The “your computer is safe” message from our security programs is in a way dangerous. It creates a mindset where we delegate safety thinking to our solid security program. The safetymilitude mindset is different. If we know that our information is not completely safe, we could re-evaluate what we should and should not connect to the Internet.
In addition, we could re-evaluate our personal balance between convenience and safety. These two tend to go in different directions. More convenience, less safety and vice versa. Most of us need to strive for more safetymilitude, which means less convenience.
In order to bring my point home, I will write a series of posts on the theme “50 ways to steal your password”.

Safetymilitude

A few days ago, the US government announced an increase in the research budget on cyber crime with some 30%. Yesterday, UK foreign Secretary William Hague spoke at the 2011 Munich security conference.

http://www.securityconference.de/Hague-William.622.0.html?&L=1

He noted that:

-Over 40,000 pieces of sensitive information and financial data are traded on the online black market each day.
-Malware ZEUS has been successful in bypassing the protection system of the UK government.
-The UK defense industry has been deliberately attacked.
-Sophisticated attacks have been made against government staff by official looking e-mail.

Hague notes that the UK government has excellent defenses but that our concept of what it means to be “secure” must adapt in response to evermore increasing sophistication of the attacks.

This remark reminds me of a key argument by the old philosopher of science Karl Popper. He claimed that we can never really reach truth, we can only strive for coming as close as possible. He called this “verisimilitude”. I think this is something similar.

We may have to give up the idea of having a computer that is completely safe, but we can strive for “safetymilitude”.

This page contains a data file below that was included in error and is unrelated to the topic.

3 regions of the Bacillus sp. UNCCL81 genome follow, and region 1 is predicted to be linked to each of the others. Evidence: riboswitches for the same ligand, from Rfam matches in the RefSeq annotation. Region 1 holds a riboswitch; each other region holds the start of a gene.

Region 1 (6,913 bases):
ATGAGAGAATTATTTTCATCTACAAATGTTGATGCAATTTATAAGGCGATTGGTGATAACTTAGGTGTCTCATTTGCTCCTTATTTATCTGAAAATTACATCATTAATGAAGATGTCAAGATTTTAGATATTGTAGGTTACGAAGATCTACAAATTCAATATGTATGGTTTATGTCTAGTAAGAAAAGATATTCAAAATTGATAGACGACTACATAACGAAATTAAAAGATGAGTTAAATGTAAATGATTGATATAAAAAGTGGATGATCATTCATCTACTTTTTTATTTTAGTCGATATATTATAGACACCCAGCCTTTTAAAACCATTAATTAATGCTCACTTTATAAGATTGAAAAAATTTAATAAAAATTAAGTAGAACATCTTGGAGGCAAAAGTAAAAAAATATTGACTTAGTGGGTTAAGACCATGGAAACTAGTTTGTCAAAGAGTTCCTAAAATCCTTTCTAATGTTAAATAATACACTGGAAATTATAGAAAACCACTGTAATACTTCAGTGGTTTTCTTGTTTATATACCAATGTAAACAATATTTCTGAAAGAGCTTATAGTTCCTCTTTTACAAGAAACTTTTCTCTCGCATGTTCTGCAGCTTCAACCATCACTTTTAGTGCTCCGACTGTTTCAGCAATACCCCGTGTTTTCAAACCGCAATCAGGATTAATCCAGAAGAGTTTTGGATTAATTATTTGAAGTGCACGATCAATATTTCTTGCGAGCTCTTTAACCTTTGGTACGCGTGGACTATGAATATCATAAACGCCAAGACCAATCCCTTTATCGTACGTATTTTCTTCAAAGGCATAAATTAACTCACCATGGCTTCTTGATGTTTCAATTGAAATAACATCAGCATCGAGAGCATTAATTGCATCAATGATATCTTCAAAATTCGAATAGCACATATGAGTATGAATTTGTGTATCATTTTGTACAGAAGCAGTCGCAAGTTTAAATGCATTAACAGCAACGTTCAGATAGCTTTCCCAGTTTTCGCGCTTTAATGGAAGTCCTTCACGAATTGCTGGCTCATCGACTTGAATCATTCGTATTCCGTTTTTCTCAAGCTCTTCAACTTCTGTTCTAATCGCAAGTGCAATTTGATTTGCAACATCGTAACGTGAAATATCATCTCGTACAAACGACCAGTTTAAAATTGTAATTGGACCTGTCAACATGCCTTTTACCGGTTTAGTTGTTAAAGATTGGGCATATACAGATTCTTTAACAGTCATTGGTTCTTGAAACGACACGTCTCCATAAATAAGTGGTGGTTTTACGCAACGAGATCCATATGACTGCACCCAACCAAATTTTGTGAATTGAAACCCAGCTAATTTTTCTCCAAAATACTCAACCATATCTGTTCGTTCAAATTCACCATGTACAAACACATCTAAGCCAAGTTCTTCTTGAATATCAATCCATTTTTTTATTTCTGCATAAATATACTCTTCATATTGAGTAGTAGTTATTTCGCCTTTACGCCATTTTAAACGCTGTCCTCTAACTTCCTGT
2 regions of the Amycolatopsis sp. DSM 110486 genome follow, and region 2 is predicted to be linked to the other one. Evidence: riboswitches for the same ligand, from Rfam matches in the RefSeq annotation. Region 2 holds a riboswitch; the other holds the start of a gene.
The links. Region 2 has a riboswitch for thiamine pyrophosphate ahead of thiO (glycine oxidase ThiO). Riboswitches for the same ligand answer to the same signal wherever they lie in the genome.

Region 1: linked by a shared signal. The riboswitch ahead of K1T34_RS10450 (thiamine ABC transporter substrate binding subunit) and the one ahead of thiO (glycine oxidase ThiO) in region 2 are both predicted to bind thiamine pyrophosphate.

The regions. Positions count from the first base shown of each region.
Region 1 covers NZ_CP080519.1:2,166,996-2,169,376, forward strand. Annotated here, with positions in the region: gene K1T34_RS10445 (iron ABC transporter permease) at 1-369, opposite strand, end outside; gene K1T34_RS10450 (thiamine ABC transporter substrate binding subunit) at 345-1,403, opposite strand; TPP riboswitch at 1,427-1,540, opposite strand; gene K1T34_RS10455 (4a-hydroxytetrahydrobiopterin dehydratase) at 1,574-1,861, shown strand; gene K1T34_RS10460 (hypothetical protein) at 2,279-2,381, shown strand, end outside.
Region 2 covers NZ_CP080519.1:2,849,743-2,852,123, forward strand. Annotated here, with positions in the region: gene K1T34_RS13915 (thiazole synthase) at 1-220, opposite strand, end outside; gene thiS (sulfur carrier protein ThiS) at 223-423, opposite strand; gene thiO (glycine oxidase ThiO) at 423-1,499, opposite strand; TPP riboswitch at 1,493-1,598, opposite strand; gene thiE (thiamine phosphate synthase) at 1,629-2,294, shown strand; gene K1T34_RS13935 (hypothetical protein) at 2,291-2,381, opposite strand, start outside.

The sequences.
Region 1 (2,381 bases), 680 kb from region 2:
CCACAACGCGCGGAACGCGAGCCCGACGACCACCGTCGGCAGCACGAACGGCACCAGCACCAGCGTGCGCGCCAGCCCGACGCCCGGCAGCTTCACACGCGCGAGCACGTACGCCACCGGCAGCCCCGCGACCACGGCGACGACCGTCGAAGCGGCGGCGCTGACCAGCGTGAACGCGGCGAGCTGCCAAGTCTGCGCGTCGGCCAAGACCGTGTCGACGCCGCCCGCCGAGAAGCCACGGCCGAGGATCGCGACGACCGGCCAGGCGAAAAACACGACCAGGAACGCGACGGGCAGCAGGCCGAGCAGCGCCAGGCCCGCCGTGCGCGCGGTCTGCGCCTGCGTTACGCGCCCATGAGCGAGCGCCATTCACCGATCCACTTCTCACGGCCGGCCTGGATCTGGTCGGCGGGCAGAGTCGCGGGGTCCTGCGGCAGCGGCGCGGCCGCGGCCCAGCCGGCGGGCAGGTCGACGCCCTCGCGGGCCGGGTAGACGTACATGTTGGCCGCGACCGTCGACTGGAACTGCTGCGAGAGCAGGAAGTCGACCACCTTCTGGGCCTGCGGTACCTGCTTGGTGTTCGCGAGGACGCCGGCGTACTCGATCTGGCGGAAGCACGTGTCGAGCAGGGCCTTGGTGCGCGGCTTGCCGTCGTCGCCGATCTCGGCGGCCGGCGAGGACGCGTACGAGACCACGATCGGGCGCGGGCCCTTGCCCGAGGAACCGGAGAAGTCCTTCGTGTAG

“Two turkeys do not make an eagle”

The convergence between the mobile phone business and the web has created a crisis for long-time market leader Nokia. As the old Symbian system has proved inadequate for the multitasking of smartphones, Nokia has elected to go into a partnership with Microsoft. This has been a controversial move, but seems to make good business sense. Microsoft is a system specialist with a big push toward smart phones. Nokia is a giant in the mobile phone business. So, two real giants collaborating! Is it only maliciousness when Google VP Vic Gundotra tweeted: “two turkeys do not make an eagle”?

It turns out that big business has a long memory and that Gundotra is simply feeding back this same phrase, coined by Anssi Vanjoki, then executive vice president and general manager of Multimedia at Nokia, 5 1/2 years ago.

Still, one wonders, is there actually a problem that these two giants are too similar in basic competence?

Another problem: what now with Nokia’s famous slogan? Would it not be  “connecting people”, but rather “connecting Microsoft”?

On technological fixes

British architect Cedric Price once joked “Technology is the answer, but what was the question?” Today, this is more thought-provoking than funny. The idea that we tend to solve technical problems with more technology, has never been more applicable than with Internet technology. Furthermore, increasingly, we feel that more technology can solve societal and political problems as well. Such ideas are described as cyber-utopian in the much discussed The Net Delusion: how not to liberate the world, by Evgeny Morozov (2011). Morozov argues that more free information often is seen as a profound and quick fix to totalitarian regimes. Unfortunately, while social media can create new arenas for discussion, this can also help the regime to identify, control and apprehend dissidents. More information does not lead to more free people.

Morozov starts the book with an interesting criticism of the role Twitter played in the Iranian demonstrations, June 2009. This discussion is surprisingly similar to current discussions on the role of social media and the uprising in middle eastern countries, such as Egypt.

While Morozov’s book is a healthy wake up signal, these kinds of criticisms of technological fixes are problematic in the way that societal problems are divorced from technological problems. As I see it, our society is hopelessly intermingled with a wide range of technologies and these stand as part of the definition of a modern society. There is no technological fix on a nontechnological societal problem, is there?

Municipalities up in the cloud

Swedish municipality Salem recently announced that they were the country’s first municipality to place all of their IT services at Google apps. This surprised me greatly, since it is such a dramatic step with extensive and complicated consequences. Did they really know what they were doing? It didn’t sound like it based on the public announcement. This is what I interpreted as their thinking: